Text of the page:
Activision Blizzard Earnings: What to Watch

By Sarah E. Needleman Features Dow Jones Newswires

Activision Blizzard Inc. reports first-quarter results after the close of trading Thursday. Shares of the Call of Duty publisher are up nearly 44% since the start of the year, driven by optimism over the rising tide of digital sales in the industry. Here are the key points to watch:

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EARNINGS FORECAST: Activision is expected to report a profit of 21 cents a share, according to S&P Global Market Intelligence, down from 23 cents a year earlier. The numbers exclude certain items Wall Street and the company don't consider a regular part of doing business. A year ago, Activision reported per-share net of 45 cents.

REVENUE FORECAST: Adjusted revenue is expected climb 20% to $1.09 billion, according to S&P Global Market Intelligence, from $908 million a year earlier. Under U.S. accounting rules, videogame companies defer some revenue from certain online-enabled games. Total revenue a year ago was $1.46 billion.

WHAT TO WATCH:

-- EXTRA! EXTRA!: With no blockbuster releases in the quarter, as was the case a year ago, a key metric will be revenue from extra content delivered for older games. "Overwatch," a team-based shooter for consoles and PCs, was likely the quarter's biggest contributor, analysts say. Activision said the game, which launched last May, saw its player base top 30 million. Analysts also peg "Hearthstone" as a top driver of in-game spending. Activision on Monday said the three-year-old strategy game for PCs and mobile devices has more than 70 million players.

-- QUIETER 'CALL OF DUTY': Call of Duty is Activision's biggest franchise, yet one game not expected to show hefty post-launch sales is last year's "Infinite Warfare." The shooter game wasn't as popular as previous installments, Activision has said, as some fans were turned off by its change of setting to outer space. Analysts are upbeat about the next chapter in the venerable series, which will take place during World War II, just like original game from 2003. A reveal trailer released last week got more than 14 millions views on YouTube, with about 900,000 thumbs-up ratings and 80,000 thumbs down -- a stark reversal from last year's reaction.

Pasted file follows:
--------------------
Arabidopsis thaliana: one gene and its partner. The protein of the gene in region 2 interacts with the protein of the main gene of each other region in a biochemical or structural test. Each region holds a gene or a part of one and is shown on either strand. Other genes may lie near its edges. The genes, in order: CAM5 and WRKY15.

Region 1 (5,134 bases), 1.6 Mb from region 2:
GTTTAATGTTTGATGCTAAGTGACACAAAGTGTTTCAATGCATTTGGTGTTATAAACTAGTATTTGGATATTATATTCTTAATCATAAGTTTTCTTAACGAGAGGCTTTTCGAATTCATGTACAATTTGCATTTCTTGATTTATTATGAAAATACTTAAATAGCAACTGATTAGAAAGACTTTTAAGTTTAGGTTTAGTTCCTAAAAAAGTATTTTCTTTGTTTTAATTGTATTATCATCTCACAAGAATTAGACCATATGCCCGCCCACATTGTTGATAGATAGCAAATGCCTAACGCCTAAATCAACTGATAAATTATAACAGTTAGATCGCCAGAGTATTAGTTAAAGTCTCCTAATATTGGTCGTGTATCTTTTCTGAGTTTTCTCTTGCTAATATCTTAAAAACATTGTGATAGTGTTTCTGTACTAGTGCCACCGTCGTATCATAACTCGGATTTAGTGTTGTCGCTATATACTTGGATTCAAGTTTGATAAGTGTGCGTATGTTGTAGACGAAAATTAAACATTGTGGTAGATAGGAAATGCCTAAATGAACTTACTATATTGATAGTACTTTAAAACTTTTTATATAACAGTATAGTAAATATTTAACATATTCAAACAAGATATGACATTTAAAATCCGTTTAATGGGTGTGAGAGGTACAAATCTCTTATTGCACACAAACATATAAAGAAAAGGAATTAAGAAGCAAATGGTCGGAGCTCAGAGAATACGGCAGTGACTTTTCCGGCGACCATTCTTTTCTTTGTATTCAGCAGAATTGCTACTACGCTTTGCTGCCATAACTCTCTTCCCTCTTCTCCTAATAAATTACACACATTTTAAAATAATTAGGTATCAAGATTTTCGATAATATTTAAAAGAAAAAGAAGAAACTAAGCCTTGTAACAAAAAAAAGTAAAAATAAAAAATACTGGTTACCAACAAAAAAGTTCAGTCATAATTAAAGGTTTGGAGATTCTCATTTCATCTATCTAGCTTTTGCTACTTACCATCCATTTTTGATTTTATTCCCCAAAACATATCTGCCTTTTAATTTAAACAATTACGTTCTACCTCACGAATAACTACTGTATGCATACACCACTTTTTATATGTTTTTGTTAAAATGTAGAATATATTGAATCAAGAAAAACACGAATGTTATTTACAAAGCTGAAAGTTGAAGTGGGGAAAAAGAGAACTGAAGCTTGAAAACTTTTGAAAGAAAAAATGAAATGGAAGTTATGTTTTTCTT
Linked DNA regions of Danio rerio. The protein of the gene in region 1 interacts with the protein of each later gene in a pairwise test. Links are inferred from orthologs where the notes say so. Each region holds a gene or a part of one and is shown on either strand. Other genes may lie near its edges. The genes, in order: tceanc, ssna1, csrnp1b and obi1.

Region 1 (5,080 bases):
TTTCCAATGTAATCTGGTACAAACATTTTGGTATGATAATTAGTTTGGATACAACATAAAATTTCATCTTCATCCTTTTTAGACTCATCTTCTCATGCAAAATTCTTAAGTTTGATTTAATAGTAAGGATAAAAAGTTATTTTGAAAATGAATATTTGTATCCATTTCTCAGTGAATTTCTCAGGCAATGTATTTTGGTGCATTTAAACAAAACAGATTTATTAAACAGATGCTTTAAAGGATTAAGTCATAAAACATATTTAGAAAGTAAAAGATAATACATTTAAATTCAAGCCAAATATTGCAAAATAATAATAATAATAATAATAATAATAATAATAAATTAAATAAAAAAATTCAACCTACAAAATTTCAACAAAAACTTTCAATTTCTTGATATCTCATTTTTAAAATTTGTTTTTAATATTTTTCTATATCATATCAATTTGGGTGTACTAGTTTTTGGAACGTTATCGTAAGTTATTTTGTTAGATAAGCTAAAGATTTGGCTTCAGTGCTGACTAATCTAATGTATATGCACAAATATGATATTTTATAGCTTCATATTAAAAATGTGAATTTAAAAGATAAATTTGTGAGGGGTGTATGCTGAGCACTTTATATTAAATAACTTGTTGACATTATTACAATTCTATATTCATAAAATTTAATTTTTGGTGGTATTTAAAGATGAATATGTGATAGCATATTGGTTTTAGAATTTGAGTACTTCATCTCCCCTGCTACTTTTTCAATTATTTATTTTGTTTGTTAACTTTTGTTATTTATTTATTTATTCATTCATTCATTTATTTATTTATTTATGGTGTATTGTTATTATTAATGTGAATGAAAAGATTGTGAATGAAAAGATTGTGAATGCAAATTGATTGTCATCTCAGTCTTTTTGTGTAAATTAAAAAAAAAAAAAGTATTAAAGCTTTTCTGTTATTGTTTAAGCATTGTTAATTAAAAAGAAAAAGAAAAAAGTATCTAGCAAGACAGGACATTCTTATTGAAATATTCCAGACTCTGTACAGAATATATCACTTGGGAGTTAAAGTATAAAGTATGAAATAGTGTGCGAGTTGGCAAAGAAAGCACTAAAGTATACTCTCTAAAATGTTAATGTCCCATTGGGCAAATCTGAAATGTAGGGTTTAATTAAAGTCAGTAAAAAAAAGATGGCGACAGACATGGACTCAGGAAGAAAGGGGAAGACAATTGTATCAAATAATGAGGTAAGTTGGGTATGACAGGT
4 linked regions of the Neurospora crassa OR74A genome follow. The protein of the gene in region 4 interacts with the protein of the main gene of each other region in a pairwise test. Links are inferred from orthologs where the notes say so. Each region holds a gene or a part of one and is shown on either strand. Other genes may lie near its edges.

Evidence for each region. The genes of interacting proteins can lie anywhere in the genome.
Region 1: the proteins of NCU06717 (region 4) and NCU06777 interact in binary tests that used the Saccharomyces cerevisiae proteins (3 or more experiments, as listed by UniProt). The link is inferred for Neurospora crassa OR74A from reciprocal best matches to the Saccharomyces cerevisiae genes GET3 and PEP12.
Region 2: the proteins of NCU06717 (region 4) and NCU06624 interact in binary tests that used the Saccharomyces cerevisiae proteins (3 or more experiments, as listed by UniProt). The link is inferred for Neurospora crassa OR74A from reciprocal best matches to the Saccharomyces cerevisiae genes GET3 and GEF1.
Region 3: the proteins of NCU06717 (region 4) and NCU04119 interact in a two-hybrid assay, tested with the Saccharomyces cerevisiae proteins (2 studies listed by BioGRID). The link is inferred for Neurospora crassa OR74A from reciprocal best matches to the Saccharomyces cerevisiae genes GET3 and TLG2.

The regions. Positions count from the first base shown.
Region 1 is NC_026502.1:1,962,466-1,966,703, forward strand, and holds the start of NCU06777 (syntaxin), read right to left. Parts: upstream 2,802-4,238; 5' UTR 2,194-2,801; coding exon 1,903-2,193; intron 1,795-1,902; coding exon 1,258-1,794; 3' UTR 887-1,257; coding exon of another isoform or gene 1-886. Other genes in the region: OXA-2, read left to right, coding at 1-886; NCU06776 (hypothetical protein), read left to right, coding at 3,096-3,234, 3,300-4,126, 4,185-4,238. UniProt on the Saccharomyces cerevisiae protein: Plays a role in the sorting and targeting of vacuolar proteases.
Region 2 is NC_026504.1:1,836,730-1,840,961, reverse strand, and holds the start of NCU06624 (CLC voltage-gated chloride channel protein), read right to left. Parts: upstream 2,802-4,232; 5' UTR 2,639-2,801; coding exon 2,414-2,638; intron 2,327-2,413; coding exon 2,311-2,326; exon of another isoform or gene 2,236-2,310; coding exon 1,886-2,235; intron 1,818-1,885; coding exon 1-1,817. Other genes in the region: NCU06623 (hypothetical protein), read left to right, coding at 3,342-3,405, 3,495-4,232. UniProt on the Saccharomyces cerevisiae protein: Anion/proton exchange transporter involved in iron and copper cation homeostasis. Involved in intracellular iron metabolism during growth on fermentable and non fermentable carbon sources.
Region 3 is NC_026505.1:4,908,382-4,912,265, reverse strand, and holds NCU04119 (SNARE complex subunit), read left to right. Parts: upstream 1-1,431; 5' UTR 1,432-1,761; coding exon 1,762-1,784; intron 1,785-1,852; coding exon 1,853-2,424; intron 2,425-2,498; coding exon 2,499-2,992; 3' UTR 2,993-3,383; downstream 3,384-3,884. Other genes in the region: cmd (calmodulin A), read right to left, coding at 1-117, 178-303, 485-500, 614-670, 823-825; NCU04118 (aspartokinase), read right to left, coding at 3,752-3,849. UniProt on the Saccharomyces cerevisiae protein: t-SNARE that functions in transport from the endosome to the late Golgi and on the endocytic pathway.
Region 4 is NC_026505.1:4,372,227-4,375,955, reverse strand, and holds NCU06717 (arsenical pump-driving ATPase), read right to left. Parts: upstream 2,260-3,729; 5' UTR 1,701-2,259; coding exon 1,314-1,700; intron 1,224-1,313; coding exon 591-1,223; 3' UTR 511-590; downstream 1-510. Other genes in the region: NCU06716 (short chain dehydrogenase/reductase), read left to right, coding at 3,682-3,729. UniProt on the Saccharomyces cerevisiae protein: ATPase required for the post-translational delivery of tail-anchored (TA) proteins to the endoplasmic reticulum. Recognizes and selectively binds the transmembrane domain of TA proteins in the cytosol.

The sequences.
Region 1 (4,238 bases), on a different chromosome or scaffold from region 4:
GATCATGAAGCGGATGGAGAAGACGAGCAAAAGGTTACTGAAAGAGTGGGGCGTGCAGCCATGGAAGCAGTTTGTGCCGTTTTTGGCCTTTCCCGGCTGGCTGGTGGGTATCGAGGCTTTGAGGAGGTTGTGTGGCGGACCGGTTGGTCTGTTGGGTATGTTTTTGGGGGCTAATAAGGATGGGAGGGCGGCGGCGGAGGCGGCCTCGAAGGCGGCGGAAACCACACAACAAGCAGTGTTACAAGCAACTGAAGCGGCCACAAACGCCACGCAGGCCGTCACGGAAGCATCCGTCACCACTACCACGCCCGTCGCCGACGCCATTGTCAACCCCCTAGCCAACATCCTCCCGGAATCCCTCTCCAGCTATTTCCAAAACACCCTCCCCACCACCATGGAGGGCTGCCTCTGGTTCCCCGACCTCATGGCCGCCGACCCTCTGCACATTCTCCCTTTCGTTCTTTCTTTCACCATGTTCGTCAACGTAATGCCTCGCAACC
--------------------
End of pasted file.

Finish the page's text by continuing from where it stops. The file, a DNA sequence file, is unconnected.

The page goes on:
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-- FULL KING QUARTER: Activision completed its $5.9 billion acquisition of King in late February 2016, so last year the "Candy Crush Saga" creator only contributed to five weeks of its new owner's first quarter. This year, King contributed to Activision's entire first quarter. The company was the No. 3 U.S. mobile-app publisher by revenue in the January-through-March period, according to analytics firm Sensor Tower Inc. (Supercell Oy, the company behind "Clash of Clans," was No. 2 and Machine Zone Inc., which makes "Game of War: Fire Age," was No. 1.), Analysts will be listening on the earnings call for an update on King's new advertising strategy and more details about the new Call of Duty mobile game it is making.

-- PLANNING FOR FALL: No major releases are on deck for the current quarter, making it an eventual tough comparison to last year, when "Overwatch" launched. Activision's next big game is expected to be a sequel to the science-fiction shooter "Destiny" slated for release Sept. 8. Analysts will be listening for guidance on how results will stack up. Activision also this fall is expected to launch a league of professional "Overwatch" teams, which Morgan Stanley estimates could yield $70 million in 2017 revenue. Analysts will be looking for insight into the initiative's progress, as the company hasn't yet reported the sale of any city-based teams.

(END) Dow Jones Newswires

May 04, 2017 08:14 ET (12:14 GMT)